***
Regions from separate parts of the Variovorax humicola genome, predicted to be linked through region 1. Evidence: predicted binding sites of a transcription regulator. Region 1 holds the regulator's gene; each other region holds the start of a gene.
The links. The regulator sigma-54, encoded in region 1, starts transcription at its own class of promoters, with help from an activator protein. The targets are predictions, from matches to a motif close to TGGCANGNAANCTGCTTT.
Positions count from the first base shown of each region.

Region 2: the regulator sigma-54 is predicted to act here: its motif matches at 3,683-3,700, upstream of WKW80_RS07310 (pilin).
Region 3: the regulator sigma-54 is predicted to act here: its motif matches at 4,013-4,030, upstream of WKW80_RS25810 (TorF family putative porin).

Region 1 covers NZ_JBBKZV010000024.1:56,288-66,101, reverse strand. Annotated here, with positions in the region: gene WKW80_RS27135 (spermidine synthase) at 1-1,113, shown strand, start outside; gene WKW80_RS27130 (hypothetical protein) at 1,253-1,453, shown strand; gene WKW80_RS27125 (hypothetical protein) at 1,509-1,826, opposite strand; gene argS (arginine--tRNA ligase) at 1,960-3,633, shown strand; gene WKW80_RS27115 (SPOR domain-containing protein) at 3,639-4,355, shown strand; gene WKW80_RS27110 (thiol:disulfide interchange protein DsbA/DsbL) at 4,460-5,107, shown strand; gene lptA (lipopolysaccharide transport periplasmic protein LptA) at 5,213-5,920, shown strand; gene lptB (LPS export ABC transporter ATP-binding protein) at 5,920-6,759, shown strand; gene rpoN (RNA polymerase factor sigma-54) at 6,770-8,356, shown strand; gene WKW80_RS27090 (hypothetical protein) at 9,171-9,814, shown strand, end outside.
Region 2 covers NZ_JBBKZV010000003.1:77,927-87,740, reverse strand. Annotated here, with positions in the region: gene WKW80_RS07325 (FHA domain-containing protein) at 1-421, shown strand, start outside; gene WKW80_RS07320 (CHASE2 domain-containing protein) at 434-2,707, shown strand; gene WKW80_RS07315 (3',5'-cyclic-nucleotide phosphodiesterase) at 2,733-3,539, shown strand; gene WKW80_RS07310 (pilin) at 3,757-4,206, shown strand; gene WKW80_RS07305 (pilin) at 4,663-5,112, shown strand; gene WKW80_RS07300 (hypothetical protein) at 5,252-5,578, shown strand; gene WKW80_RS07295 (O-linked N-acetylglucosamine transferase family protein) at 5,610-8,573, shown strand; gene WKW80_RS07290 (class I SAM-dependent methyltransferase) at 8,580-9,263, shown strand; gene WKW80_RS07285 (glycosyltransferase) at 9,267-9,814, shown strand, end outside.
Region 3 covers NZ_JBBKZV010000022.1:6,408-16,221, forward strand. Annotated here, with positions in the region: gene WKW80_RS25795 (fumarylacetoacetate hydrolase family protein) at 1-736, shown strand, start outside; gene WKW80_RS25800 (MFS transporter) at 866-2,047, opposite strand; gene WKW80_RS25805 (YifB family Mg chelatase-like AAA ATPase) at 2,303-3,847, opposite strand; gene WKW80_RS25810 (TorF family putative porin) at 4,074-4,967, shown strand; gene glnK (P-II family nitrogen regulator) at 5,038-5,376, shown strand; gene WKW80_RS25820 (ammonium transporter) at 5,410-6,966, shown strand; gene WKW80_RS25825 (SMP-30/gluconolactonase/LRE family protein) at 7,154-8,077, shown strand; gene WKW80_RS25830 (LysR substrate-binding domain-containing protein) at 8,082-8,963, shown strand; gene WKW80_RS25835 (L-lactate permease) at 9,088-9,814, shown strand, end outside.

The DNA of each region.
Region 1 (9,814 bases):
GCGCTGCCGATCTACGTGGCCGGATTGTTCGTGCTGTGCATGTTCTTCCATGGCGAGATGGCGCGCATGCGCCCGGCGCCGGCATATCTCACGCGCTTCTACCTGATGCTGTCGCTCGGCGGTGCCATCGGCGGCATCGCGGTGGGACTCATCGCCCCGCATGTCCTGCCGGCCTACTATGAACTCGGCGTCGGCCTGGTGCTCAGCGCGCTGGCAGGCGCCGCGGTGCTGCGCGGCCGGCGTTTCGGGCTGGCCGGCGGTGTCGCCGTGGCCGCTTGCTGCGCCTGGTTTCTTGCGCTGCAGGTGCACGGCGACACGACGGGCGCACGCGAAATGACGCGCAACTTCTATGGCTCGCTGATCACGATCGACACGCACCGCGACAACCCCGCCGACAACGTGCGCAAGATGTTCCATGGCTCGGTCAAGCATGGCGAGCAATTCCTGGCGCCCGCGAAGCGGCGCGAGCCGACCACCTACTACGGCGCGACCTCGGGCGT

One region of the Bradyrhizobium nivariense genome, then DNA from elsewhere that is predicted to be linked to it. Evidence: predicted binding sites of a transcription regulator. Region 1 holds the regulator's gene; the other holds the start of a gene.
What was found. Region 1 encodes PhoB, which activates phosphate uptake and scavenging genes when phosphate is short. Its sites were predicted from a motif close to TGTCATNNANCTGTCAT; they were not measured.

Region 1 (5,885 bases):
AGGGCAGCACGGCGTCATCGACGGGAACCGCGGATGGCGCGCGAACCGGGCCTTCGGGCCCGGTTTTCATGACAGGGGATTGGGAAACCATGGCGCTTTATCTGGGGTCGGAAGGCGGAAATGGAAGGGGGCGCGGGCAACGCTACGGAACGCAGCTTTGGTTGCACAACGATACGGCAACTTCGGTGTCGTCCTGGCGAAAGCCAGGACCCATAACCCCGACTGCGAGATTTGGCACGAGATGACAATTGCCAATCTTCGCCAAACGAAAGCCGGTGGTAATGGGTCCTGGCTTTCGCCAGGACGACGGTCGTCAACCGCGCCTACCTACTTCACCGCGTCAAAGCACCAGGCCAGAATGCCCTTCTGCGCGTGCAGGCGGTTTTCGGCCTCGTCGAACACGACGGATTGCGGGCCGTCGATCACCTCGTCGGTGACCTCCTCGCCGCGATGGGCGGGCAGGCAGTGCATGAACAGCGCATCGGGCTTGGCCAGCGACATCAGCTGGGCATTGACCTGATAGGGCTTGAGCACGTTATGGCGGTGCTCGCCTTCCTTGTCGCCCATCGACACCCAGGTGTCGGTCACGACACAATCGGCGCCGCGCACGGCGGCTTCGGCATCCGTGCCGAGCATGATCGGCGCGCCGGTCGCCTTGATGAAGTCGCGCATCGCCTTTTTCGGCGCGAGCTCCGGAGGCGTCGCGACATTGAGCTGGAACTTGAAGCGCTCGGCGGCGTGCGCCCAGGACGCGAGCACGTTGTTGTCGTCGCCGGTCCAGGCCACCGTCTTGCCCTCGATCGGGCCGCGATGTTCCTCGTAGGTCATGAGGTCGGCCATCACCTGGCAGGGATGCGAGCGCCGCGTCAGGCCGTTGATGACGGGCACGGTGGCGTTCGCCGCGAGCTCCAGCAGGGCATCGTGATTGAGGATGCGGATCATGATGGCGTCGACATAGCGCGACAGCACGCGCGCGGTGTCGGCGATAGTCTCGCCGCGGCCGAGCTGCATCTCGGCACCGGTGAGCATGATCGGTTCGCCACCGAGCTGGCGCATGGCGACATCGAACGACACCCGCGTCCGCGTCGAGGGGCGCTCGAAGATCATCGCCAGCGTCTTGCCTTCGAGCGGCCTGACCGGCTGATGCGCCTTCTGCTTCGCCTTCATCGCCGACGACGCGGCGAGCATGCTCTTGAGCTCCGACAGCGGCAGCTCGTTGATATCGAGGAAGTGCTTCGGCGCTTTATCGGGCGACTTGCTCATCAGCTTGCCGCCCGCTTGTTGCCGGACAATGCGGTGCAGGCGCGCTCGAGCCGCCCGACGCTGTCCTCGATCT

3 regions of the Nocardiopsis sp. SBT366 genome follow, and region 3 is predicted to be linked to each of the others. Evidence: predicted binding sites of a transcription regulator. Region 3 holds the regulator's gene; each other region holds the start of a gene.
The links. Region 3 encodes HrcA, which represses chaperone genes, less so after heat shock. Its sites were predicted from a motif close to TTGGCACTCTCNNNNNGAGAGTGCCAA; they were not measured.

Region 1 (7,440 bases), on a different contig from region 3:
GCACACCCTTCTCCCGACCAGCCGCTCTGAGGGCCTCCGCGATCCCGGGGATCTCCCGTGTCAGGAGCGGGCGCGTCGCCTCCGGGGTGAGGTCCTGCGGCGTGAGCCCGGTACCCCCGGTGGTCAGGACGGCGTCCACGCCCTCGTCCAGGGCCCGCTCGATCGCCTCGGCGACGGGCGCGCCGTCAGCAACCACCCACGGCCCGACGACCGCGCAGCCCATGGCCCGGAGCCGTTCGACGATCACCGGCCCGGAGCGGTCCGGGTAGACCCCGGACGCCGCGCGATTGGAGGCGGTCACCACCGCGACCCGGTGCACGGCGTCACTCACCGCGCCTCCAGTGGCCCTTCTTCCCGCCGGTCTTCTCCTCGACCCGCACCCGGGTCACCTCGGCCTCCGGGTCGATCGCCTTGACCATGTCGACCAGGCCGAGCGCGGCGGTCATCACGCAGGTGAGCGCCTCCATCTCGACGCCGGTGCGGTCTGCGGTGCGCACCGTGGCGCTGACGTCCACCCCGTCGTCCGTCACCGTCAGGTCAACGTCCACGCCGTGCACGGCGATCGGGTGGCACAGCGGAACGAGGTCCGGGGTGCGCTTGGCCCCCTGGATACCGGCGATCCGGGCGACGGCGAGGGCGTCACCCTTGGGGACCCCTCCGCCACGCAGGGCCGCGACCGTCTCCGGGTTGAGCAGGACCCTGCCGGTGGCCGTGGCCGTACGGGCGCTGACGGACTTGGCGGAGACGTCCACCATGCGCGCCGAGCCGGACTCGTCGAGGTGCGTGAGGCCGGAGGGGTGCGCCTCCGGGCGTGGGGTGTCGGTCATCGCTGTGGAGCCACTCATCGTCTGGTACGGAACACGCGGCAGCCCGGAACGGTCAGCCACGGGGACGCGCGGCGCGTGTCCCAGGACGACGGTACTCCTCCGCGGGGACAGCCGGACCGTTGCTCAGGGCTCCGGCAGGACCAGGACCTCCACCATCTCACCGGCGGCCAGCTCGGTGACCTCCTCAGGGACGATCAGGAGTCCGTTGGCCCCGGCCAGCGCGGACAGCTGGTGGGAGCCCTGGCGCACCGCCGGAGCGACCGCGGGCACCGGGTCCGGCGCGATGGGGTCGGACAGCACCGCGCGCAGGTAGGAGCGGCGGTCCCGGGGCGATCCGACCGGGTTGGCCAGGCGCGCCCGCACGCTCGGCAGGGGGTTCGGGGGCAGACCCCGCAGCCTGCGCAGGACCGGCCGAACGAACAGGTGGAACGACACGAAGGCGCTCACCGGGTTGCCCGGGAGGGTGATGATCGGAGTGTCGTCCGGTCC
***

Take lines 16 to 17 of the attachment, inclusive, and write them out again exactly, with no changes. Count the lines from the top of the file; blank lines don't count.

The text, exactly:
3 regions of the Nocardiopsis sp. SBT366 genome follow, and region 3 is predicted to be linked to each of the others. Evidence: predicted binding sites of a transcription regulator. Region 3 holds the regulator's gene; each other region holds the start of a gene.
The links. Region 3 encodes HrcA, which represses chaperone genes, less so after heat shock. Its sites were predicted from a motif close to TTGGCACTCTCNNNNNGAGAGTGCCAA; they were not measured.